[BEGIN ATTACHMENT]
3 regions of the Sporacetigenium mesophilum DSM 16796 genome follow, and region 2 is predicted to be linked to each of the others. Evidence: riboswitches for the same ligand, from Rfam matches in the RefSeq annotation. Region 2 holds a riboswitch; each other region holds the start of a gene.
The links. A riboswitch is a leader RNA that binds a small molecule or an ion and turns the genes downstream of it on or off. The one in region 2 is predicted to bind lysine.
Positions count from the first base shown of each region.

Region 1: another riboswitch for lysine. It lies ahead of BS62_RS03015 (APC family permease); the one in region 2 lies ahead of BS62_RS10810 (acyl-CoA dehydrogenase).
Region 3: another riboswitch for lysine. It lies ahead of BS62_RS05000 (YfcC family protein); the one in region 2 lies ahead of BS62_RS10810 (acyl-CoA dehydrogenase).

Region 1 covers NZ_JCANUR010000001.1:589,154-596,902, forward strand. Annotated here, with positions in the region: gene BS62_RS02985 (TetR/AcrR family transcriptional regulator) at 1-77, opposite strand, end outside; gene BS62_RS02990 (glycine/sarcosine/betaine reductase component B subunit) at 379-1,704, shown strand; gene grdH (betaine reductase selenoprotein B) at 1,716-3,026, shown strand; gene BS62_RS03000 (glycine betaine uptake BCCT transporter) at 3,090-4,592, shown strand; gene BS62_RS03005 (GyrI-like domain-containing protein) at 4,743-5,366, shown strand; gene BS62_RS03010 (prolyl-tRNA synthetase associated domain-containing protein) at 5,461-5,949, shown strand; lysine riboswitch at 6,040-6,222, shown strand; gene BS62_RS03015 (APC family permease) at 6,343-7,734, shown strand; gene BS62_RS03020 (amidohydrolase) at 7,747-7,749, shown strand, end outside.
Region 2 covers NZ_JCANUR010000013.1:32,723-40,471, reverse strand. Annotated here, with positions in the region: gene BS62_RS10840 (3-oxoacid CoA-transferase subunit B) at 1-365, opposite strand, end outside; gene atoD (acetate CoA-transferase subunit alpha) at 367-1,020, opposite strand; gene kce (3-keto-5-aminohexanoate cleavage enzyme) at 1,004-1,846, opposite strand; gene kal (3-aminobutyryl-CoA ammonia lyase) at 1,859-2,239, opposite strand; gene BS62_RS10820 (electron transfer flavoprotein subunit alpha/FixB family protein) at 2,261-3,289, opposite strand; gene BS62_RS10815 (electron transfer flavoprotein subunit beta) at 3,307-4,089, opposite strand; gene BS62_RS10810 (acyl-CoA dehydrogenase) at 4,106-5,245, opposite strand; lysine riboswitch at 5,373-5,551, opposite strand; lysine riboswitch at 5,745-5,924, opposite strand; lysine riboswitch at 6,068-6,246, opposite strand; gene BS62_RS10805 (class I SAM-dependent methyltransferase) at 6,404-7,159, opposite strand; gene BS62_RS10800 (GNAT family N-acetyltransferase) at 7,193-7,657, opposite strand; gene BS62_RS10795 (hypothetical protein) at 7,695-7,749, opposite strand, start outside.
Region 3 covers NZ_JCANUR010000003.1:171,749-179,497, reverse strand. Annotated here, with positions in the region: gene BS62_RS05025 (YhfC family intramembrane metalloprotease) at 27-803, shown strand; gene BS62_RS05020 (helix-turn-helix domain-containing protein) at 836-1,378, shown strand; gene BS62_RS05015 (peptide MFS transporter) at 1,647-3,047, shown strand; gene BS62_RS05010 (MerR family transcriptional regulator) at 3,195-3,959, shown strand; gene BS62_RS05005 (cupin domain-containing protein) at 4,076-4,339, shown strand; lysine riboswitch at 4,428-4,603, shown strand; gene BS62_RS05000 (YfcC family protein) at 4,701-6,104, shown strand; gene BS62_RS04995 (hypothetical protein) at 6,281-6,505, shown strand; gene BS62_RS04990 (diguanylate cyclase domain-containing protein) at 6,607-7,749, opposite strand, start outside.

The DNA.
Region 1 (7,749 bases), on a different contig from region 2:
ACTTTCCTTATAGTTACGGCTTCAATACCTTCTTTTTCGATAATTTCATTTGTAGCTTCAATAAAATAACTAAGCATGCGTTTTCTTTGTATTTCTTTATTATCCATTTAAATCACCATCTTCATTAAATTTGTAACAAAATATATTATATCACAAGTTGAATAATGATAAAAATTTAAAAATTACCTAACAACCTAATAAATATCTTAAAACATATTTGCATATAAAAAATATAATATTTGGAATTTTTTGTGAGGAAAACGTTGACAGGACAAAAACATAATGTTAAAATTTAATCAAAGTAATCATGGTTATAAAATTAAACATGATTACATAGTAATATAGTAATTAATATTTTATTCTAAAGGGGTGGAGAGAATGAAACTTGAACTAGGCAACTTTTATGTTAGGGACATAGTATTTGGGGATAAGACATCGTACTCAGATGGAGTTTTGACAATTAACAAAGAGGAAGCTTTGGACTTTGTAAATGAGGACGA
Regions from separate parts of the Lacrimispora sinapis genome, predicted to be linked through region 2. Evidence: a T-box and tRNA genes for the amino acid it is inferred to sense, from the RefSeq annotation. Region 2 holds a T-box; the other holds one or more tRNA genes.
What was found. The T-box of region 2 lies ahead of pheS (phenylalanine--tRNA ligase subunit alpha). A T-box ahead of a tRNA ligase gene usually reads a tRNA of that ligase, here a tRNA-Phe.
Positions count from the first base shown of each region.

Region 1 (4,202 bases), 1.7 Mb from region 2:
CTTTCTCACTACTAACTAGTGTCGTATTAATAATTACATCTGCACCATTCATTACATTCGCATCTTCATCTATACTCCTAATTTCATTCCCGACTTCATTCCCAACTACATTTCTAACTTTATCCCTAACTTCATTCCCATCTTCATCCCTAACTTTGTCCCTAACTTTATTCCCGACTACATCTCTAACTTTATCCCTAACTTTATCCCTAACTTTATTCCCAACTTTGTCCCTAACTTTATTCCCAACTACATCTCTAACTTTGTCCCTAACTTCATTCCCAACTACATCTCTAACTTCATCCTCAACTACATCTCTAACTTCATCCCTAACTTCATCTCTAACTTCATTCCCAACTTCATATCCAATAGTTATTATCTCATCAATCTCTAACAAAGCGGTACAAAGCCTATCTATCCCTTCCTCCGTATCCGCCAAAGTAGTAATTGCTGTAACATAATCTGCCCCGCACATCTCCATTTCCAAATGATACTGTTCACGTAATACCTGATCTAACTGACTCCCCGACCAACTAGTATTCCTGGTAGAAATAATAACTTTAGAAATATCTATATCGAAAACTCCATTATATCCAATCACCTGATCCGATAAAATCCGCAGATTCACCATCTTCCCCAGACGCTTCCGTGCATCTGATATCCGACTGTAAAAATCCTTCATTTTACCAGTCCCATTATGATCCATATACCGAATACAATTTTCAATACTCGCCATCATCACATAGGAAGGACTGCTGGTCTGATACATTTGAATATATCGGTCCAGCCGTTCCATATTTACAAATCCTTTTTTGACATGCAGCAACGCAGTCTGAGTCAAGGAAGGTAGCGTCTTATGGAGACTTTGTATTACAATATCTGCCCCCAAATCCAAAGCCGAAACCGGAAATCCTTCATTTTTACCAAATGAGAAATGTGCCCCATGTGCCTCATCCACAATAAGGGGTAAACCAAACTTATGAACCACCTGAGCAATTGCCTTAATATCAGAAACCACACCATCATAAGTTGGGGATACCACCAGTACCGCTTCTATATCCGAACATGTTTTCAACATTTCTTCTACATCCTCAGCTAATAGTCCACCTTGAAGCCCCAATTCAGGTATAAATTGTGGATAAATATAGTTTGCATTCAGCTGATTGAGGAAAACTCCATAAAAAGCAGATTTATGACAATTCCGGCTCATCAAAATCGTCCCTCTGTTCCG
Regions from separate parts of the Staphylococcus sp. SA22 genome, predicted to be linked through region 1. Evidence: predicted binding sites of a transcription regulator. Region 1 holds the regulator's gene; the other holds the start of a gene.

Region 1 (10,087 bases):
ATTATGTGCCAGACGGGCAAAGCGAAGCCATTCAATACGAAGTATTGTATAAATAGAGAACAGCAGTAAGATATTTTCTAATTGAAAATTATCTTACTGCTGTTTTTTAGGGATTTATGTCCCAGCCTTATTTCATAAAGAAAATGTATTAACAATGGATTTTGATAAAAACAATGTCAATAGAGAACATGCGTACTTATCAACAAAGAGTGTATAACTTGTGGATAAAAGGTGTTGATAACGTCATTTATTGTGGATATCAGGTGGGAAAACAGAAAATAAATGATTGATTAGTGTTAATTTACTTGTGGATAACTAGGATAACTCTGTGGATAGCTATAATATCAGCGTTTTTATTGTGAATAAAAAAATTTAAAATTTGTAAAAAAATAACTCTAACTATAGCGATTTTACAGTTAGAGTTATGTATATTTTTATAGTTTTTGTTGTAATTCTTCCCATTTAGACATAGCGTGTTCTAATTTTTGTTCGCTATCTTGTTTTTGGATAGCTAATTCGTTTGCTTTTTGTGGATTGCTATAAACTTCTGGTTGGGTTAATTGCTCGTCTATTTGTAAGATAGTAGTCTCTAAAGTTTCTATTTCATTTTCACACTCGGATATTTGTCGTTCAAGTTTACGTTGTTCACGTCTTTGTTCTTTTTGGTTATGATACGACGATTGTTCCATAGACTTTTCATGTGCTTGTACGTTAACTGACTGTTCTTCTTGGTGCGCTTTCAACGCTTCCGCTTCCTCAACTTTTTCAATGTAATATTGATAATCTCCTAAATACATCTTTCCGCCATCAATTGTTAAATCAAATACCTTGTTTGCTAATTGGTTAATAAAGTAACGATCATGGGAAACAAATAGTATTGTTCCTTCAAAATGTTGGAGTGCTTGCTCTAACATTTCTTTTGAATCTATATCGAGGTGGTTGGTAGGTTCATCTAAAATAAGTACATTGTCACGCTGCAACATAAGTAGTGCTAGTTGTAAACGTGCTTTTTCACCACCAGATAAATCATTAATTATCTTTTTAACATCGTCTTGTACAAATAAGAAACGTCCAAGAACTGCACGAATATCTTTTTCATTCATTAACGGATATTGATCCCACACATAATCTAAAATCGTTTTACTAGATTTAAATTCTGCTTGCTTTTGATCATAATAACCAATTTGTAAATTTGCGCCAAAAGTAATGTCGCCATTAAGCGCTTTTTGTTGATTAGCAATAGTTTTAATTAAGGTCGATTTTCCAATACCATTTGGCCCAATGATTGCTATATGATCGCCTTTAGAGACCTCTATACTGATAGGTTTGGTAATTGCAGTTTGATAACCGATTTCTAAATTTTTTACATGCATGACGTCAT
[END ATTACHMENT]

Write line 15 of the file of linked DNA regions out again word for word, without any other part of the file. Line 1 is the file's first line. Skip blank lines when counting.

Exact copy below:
Region 1 (4,202 bases), 1.7 Mb from region 2: